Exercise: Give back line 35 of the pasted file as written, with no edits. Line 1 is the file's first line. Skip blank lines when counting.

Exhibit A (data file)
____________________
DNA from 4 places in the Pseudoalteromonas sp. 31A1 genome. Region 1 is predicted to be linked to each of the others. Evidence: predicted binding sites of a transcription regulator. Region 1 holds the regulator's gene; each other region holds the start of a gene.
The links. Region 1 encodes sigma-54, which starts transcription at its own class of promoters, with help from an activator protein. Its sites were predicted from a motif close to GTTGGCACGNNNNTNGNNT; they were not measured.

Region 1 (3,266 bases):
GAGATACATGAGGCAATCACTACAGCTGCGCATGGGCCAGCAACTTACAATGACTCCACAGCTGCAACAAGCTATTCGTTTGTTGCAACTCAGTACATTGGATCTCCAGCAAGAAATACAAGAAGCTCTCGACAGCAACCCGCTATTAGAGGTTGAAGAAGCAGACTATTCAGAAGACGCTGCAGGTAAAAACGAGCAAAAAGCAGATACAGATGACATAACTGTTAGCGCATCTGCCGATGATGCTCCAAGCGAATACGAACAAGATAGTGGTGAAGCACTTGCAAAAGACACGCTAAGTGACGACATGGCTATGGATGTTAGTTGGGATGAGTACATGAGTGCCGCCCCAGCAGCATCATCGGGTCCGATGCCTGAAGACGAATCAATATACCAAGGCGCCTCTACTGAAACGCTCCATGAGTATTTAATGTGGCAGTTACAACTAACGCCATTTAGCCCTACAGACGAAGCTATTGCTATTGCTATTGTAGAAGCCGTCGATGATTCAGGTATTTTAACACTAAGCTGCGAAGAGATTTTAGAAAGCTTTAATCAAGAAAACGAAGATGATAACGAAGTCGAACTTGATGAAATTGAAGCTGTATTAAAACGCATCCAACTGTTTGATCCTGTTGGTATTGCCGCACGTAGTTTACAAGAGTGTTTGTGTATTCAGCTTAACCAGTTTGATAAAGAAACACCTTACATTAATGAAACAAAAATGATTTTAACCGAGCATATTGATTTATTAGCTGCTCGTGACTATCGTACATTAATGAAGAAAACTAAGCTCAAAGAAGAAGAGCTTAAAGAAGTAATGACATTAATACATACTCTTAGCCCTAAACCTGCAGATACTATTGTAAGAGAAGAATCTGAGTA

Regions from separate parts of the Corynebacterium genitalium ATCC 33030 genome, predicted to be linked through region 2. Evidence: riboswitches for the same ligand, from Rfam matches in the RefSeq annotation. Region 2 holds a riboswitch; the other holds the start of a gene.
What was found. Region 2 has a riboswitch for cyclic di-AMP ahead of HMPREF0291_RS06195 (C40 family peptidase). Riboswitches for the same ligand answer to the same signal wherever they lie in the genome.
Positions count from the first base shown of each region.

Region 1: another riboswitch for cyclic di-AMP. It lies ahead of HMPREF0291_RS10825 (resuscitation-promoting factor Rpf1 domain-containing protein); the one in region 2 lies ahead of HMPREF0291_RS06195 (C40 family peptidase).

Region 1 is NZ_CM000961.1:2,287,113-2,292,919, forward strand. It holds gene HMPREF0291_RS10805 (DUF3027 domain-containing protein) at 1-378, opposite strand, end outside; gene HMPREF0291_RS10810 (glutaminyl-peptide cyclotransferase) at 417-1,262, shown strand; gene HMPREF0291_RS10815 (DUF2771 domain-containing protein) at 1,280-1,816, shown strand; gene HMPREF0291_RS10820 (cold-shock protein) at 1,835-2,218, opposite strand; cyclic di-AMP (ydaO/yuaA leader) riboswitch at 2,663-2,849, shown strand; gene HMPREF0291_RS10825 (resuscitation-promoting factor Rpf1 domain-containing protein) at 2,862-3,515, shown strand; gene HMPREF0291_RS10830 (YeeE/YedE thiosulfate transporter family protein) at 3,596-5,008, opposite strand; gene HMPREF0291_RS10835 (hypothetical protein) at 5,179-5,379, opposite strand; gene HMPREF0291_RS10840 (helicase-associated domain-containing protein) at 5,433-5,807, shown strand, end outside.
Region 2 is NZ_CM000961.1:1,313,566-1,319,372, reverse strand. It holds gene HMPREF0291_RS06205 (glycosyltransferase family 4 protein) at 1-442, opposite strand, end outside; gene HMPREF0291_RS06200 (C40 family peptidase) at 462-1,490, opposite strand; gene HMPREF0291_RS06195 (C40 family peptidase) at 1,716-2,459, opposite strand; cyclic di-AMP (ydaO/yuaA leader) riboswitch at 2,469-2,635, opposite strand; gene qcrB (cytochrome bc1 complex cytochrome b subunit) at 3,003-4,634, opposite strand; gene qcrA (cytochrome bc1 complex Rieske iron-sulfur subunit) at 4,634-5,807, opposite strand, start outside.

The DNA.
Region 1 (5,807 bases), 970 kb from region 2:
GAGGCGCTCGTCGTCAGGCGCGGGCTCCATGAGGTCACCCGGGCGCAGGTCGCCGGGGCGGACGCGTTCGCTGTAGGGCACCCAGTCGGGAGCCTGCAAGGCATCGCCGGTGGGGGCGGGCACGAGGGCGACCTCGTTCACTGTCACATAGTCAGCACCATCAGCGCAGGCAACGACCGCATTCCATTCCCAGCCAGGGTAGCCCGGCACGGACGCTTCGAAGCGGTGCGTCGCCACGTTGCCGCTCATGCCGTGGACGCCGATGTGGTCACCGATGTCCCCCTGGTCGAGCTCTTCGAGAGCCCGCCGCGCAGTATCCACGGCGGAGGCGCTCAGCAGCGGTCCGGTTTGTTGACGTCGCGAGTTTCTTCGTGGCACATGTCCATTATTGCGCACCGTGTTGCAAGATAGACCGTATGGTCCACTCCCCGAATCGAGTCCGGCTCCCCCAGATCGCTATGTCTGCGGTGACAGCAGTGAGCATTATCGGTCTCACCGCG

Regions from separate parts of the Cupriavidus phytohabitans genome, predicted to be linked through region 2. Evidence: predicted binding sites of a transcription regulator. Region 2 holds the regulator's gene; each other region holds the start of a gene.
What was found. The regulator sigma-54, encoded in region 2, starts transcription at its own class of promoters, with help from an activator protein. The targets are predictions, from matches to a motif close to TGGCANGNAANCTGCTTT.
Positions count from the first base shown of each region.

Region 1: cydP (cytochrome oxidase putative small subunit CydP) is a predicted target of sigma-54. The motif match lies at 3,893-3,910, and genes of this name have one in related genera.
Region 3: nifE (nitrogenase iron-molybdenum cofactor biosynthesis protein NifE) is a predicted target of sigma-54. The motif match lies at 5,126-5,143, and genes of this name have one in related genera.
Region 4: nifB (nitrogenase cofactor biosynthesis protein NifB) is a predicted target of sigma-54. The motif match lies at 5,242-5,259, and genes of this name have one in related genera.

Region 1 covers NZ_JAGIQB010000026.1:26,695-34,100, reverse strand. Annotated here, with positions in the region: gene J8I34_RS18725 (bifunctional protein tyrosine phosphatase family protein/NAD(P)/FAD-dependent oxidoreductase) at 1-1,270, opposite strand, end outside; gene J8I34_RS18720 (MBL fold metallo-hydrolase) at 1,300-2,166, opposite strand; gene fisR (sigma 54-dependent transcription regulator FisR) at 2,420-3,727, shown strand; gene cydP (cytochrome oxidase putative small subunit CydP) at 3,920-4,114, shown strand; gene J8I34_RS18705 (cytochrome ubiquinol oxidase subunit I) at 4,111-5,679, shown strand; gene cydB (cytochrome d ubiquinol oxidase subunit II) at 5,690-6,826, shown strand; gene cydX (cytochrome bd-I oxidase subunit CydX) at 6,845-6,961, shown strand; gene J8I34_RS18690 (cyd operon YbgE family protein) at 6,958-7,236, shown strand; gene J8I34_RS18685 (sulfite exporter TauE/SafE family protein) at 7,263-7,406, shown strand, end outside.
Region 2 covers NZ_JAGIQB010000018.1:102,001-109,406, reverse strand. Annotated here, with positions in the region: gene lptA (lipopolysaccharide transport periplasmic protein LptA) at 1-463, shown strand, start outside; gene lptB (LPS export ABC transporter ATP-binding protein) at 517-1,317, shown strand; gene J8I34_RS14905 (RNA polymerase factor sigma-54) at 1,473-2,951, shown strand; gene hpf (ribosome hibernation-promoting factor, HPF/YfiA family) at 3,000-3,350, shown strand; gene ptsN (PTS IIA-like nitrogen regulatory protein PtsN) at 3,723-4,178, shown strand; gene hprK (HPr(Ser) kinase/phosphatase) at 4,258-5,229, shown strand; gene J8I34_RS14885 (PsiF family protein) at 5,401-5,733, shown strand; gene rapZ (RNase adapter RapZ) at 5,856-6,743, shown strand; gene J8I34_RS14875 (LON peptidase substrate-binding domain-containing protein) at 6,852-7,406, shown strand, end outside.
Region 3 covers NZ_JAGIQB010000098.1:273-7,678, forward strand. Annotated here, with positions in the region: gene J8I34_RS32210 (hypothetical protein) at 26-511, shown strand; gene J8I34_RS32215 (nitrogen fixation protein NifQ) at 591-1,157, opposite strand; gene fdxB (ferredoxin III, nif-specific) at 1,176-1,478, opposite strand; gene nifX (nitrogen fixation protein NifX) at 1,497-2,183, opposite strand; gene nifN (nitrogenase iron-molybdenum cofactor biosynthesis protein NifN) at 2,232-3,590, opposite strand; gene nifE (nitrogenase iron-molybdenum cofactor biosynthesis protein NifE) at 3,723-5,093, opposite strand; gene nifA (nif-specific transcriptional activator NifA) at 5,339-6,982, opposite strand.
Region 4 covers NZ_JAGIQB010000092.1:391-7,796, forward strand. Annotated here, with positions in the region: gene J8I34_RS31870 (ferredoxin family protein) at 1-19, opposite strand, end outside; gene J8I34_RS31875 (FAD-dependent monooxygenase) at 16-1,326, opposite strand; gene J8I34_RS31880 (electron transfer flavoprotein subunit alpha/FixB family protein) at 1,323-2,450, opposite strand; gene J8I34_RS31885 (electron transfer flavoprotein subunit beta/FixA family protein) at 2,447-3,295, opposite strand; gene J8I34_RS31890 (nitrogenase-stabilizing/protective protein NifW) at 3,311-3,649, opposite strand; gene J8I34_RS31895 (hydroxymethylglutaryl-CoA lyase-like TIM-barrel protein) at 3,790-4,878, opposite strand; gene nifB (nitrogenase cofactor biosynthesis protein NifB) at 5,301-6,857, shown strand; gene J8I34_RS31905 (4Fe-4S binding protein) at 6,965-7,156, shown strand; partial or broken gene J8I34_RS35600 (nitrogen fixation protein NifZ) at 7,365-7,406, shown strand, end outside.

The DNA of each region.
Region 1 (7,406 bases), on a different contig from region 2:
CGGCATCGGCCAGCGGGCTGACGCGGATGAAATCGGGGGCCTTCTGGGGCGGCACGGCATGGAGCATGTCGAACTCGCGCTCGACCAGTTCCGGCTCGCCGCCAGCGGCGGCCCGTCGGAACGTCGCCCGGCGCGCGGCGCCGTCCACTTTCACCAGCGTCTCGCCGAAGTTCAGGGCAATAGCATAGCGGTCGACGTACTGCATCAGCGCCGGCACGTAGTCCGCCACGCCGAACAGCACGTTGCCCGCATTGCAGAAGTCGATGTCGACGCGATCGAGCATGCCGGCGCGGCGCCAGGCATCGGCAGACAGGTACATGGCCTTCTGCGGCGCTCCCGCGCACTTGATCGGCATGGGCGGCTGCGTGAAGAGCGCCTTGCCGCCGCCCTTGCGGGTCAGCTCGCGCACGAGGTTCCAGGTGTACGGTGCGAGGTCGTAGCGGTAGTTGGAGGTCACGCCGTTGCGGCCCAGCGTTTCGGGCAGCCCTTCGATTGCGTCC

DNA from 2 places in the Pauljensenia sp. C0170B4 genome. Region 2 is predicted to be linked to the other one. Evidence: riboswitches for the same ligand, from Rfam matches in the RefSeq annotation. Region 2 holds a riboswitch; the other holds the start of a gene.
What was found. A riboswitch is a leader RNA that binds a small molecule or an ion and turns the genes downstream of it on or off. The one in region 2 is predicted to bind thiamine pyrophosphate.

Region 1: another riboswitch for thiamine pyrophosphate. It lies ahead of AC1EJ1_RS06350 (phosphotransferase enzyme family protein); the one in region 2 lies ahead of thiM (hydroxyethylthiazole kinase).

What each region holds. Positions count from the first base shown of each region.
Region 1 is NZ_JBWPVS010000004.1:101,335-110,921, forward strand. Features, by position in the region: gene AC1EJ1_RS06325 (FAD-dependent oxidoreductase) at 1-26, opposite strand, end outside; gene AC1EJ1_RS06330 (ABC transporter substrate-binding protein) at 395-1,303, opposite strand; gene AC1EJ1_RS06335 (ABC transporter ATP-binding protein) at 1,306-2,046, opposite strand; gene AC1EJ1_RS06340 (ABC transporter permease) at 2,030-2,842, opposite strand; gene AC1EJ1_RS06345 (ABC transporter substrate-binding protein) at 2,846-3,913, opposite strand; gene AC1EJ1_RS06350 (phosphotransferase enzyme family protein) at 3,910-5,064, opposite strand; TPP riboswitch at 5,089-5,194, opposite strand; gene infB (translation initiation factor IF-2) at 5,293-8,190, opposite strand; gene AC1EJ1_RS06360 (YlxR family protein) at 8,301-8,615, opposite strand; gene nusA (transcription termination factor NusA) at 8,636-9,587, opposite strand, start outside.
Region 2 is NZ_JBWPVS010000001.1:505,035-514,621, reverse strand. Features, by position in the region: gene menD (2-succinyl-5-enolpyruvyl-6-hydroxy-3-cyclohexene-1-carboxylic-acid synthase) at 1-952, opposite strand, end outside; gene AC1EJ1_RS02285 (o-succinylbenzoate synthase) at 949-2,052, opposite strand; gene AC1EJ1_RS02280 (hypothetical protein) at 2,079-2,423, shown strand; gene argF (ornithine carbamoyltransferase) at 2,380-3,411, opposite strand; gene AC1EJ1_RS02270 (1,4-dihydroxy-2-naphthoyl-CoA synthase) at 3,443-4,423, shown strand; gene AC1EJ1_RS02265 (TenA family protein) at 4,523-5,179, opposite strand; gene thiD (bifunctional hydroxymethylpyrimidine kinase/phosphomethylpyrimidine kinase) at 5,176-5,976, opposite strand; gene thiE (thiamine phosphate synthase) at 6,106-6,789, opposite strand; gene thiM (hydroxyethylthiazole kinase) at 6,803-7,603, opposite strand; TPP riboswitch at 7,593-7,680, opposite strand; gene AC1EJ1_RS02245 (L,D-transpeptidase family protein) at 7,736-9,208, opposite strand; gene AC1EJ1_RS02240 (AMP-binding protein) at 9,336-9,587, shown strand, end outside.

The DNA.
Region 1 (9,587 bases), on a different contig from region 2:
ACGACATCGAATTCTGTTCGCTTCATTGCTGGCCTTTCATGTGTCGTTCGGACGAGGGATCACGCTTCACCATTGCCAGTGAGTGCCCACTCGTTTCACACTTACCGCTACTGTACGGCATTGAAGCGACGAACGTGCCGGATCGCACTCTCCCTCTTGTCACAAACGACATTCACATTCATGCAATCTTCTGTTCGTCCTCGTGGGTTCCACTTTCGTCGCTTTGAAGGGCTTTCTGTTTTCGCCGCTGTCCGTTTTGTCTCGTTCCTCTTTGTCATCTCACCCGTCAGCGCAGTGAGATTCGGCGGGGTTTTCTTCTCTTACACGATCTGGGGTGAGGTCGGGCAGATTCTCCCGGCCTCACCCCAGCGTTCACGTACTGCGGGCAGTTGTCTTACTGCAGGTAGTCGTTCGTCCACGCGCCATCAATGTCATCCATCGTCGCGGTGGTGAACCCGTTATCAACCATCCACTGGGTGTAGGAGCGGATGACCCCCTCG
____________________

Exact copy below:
ACGACATCGAATTCTGTTCGCTTCATTGCTGGCCTTTCATGTGTCGTTCGGACGAGGGATCACGCTTCACCATTGCCAGTGAGTGCCCACTCGTTTCACACTTACCGCTACTGTACGGCATTGAAGCGACGAACGTGCCGGATCGCACTCTCCCTCTTGTCACAAACGACATTCACATTCATGCAATCTTCTGTTCGTCCTCGTGGGTTCCACTTTCGTCGCTTTGAAGGGCTTTCTGTTTTCGCCGCTGTCCGTTTTGTCTCGTTCCTCTTTGTCATCTCACCCGTCAGCGCAGTGAGATTCGGCGGGGTTTTCTTCTCTTACACGATCTGGGGTGAGGTCGGGCAGATTCTCCCGGCCTCACCCCAGCGTTCACGTACTGCGGGCAGTTGTCTTACTGCAGGTAGTCGTTCGTCCACGCGCCATCAATGTCATCCATCGTCGCGGTGGTGAACCCGTTATCAACCATCCACTGGGTGTAGGAGCGGATGACCCCCTCG